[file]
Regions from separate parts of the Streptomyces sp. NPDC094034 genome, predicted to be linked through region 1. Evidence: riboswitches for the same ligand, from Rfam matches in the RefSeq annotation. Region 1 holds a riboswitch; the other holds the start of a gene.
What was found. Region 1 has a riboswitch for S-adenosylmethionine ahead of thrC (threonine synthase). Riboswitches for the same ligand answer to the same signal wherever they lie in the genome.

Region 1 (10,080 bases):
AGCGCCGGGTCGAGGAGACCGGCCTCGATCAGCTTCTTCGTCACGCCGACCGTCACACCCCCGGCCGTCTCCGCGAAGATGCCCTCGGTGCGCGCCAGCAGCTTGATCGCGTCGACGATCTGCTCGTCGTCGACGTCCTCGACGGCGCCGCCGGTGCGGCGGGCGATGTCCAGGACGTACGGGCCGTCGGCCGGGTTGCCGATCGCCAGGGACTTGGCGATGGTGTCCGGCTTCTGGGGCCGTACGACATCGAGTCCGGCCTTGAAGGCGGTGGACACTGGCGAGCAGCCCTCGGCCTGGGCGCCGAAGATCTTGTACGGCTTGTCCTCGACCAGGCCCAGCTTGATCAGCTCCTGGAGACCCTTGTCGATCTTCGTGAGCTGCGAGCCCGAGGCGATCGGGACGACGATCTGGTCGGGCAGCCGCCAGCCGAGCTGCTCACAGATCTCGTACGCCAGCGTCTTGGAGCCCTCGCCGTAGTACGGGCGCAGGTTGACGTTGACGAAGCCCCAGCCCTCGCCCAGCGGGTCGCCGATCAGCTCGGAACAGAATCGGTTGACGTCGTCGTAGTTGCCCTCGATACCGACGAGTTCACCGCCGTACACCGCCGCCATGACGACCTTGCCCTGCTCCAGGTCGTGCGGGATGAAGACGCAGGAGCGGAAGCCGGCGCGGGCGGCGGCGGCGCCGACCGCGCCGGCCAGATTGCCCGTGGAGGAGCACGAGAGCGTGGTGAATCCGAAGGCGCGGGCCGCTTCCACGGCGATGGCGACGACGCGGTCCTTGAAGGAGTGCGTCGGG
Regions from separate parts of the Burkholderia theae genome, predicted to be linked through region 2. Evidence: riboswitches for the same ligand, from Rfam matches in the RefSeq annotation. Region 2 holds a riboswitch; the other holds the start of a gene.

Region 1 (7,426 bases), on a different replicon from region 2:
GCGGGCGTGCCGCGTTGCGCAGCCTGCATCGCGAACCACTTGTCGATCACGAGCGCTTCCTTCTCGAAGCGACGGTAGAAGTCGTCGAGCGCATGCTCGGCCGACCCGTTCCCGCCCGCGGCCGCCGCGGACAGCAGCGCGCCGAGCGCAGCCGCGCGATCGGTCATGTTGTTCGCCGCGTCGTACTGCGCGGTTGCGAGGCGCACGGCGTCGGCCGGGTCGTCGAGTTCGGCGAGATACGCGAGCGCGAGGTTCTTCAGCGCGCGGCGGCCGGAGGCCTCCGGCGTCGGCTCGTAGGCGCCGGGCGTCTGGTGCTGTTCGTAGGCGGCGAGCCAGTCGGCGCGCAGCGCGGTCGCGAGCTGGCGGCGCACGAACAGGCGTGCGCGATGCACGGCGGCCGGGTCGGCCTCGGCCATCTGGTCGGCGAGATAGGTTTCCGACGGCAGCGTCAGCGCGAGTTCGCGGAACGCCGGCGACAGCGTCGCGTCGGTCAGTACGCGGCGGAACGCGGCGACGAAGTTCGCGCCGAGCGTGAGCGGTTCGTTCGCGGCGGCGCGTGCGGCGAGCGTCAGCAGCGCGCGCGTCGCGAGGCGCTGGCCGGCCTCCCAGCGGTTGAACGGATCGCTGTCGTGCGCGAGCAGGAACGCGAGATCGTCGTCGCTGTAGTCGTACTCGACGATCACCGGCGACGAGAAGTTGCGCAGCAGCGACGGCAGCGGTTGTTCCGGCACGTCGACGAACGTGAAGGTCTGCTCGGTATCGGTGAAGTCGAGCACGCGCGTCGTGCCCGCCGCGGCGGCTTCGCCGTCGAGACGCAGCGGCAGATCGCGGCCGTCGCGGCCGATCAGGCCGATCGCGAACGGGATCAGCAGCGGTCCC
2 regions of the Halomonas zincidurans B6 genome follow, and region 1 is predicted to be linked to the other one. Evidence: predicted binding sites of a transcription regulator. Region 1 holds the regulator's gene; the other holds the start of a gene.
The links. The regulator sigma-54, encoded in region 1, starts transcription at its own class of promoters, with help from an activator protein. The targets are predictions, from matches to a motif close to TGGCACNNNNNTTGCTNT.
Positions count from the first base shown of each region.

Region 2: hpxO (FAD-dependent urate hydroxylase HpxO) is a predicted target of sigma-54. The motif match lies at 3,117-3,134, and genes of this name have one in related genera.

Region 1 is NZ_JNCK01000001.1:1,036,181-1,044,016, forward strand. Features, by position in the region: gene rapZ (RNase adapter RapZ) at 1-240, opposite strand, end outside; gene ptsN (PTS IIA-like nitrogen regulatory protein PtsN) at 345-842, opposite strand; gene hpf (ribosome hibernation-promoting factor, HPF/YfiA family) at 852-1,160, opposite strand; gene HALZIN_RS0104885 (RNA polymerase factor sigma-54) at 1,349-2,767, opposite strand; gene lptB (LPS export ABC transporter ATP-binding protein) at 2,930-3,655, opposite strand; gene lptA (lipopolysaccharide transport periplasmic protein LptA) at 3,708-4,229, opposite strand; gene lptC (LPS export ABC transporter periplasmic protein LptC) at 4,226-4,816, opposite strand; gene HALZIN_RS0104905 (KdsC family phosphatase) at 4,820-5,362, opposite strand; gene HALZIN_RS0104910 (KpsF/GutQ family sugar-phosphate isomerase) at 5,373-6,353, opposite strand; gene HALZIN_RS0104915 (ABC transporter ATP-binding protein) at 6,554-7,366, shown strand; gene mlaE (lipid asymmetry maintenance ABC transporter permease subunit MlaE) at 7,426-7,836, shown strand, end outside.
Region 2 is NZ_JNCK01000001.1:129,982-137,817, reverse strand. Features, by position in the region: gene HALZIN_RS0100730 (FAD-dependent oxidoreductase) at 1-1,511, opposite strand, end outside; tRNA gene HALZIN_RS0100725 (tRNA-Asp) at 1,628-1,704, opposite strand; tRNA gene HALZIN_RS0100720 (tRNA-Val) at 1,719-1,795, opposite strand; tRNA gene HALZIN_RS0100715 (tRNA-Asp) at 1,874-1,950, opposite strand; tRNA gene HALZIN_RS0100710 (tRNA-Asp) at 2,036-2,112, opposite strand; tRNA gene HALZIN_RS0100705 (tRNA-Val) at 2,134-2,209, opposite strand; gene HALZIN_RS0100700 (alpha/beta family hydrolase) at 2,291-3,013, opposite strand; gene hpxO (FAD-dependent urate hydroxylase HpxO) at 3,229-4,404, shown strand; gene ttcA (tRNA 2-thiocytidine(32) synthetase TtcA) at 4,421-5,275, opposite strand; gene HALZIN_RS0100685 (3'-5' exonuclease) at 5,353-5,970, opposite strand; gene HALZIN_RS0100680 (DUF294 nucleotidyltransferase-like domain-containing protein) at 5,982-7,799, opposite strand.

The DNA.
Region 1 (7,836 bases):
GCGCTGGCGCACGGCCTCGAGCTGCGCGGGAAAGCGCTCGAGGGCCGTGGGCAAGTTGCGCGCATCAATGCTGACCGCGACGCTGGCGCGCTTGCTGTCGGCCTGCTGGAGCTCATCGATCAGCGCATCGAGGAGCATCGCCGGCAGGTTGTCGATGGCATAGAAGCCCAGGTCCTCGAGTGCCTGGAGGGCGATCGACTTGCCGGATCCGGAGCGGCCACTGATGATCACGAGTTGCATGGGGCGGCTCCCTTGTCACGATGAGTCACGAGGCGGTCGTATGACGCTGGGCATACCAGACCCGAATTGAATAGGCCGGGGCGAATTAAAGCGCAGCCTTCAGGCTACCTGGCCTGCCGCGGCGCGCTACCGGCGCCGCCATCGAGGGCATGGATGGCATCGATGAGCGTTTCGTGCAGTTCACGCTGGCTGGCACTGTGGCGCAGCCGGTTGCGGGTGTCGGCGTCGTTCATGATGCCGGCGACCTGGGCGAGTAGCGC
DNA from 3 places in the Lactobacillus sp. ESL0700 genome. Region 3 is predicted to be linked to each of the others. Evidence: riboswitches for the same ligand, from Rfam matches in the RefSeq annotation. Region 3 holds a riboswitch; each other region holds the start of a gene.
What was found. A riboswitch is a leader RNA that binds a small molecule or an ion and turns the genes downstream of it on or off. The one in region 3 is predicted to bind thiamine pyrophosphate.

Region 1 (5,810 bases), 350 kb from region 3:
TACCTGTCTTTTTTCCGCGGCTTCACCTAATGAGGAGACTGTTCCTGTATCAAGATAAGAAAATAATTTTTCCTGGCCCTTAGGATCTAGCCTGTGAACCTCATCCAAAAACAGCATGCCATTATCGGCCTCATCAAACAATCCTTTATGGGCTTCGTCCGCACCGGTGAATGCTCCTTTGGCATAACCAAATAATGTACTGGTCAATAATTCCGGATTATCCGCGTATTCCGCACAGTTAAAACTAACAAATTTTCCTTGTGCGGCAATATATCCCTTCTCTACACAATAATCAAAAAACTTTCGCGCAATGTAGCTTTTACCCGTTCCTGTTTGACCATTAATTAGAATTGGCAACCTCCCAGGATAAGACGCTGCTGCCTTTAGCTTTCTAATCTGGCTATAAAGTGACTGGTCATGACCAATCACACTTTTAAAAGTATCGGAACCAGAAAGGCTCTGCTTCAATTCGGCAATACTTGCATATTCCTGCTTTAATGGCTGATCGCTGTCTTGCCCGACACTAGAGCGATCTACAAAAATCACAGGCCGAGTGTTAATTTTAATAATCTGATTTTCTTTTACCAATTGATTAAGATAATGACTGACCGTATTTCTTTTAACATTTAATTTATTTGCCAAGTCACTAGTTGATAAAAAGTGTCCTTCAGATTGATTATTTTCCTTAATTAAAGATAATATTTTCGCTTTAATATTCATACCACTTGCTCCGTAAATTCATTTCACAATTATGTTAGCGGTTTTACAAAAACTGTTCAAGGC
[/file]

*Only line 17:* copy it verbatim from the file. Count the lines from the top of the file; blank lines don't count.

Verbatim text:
DNA from 3 places in the Lactobacillus sp. ESL0700 genome. Region 3 is predicted to be linked to each of the others. Evidence: riboswitches for the same ligand, from Rfam matches in the RefSeq annotation. Region 3 holds a riboswitch; each other region holds the start of a gene.